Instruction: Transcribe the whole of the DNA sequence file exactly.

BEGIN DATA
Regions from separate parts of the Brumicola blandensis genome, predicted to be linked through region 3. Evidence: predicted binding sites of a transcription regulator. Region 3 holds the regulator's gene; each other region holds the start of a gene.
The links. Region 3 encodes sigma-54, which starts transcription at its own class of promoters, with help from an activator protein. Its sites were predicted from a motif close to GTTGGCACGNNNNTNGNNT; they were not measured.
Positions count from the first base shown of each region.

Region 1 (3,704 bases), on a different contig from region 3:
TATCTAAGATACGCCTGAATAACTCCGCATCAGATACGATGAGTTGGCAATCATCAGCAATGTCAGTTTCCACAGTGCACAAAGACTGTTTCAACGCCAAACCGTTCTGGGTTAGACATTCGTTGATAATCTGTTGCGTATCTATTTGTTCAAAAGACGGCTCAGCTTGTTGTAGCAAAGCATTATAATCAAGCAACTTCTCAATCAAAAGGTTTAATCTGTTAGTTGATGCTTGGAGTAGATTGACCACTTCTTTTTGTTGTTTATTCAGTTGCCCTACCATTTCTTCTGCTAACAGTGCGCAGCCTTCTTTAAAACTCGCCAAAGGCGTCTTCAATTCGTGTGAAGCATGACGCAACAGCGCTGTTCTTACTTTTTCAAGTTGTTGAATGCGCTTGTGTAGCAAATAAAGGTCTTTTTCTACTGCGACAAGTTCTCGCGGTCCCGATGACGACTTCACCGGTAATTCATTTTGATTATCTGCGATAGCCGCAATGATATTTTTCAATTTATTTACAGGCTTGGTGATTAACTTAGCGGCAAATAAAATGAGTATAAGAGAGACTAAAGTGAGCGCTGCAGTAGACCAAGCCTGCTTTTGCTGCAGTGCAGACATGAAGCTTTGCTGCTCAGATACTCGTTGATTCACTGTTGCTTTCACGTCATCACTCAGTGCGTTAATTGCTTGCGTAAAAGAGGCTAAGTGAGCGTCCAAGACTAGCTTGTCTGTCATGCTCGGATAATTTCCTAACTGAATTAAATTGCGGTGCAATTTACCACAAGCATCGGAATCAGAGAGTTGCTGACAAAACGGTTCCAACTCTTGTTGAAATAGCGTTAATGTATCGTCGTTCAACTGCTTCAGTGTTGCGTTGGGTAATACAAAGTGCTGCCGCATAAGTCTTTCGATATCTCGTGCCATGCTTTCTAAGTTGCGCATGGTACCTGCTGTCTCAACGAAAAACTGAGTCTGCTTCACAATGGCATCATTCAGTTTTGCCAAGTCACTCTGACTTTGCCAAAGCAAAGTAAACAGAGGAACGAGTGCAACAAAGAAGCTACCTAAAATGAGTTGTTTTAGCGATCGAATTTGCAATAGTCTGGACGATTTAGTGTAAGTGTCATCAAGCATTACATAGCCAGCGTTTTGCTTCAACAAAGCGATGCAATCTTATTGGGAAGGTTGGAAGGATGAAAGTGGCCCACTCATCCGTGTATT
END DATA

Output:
Regions from separate parts of the Brumicola blandensis genome, predicted to be linked through region 3. Evidence: predicted binding sites of a transcription regulator. Region 3 holds the regulator's gene; each other region holds the start of a gene.
The links. Region 3 encodes sigma-54, which starts transcription at its own class of promoters, with help from an activator protein. Its sites were predicted from a motif close to GTTGGCACGNNNNTNGNNT; they were not measured.
Positions count from the first base shown of each region.

Region 1 (3,704 bases), on a different contig from region 3:
TATCTAAGATACGCCTGAATAACTCCGCATCAGATACGATGAGTTGGCAATCATCAGCAATGTCAGTTTCCACAGTGCACAAAGACTGTTTCAACGCCAAACCGTTCTGGGTTAGACATTCGTTGATAATCTGTTGCGTATCTATTTGTTCAAAAGACGGCTCAGCTTGTTGTAGCAAAGCATTATAATCAAGCAACTTCTCAATCAAAAGGTTTAATCTGTTAGTTGATGCTTGGAGTAGATTGACCACTTCTTTTTGTTGTTTATTCAGTTGCCCTACCATTTCTTCTGCTAACAGTGCGCAGCCTTCTTTAAAACTCGCCAAAGGCGTCTTCAATTCGTGTGAAGCATGACGCAACAGCGCTGTTCTTACTTTTTCAAGTTGTTGAATGCGCTTGTGTAGCAAATAAAGGTCTTTTTCTACTGCGACAAGTTCTCGCGGTCCCGATGACGACTTCACCGGTAATTCATTTTGATTATCTGCGATAGCCGCAATGATATTTTTCAATTTATTTACAGGCTTGGTGATTAACTTAGCGGCAAATAAAATGAGTATAAGAGAGACTAAAGTGAGCGCTGCAGTAGACCAAGCCTGCTTTTGCTGCAGTGCAGACATGAAGCTTTGCTGCTCAGATACTCGTTGATTCACTGTTGCTTTCACGTCATCACTCAGTGCGTTAATTGCTTGCGTAAAAGAGGCTAAGTGAGCGTCCAAGACTAGCTTGTCTGTCATGCTCGGATAATTTCCTAACTGAATTAAATTGCGGTGCAATTTACCACAAGCATCGGAATCAGAGAGTTGCTGACAAAACGGTTCCAACTCTTGTTGAAATAGCGTTAATGTATCGTCGTTCAACTGCTTCAGTGTTGCGTTGGGTAATACAAAGTGCTGCCGCATAAGTCTTTCGATATCTCGTGCCATGCTTTCTAAGTTGCGCATGGTACCTGCTGTCTCAACGAAAAACTGAGTCTGCTTCACAATGGCATCATTCAGTTTTGCCAAGTCACTCTGACTTTGCCAAAGCAAAGTAAACAGAGGAACGAGTGCAACAAAGAAGCTACCTAAAATGAGTTGTTTTAGCGATCGAATTTGCAATAGTCTGGACGATTTAGTGTAAGTGTCATCAAGCATTACATAGCCAGCGTTTTGCTTCAACAAAGCGATGCAATCTTATTGGGAAGGTTGGAAGGATGAAAGTGGCCCACTCATCCGTGTATT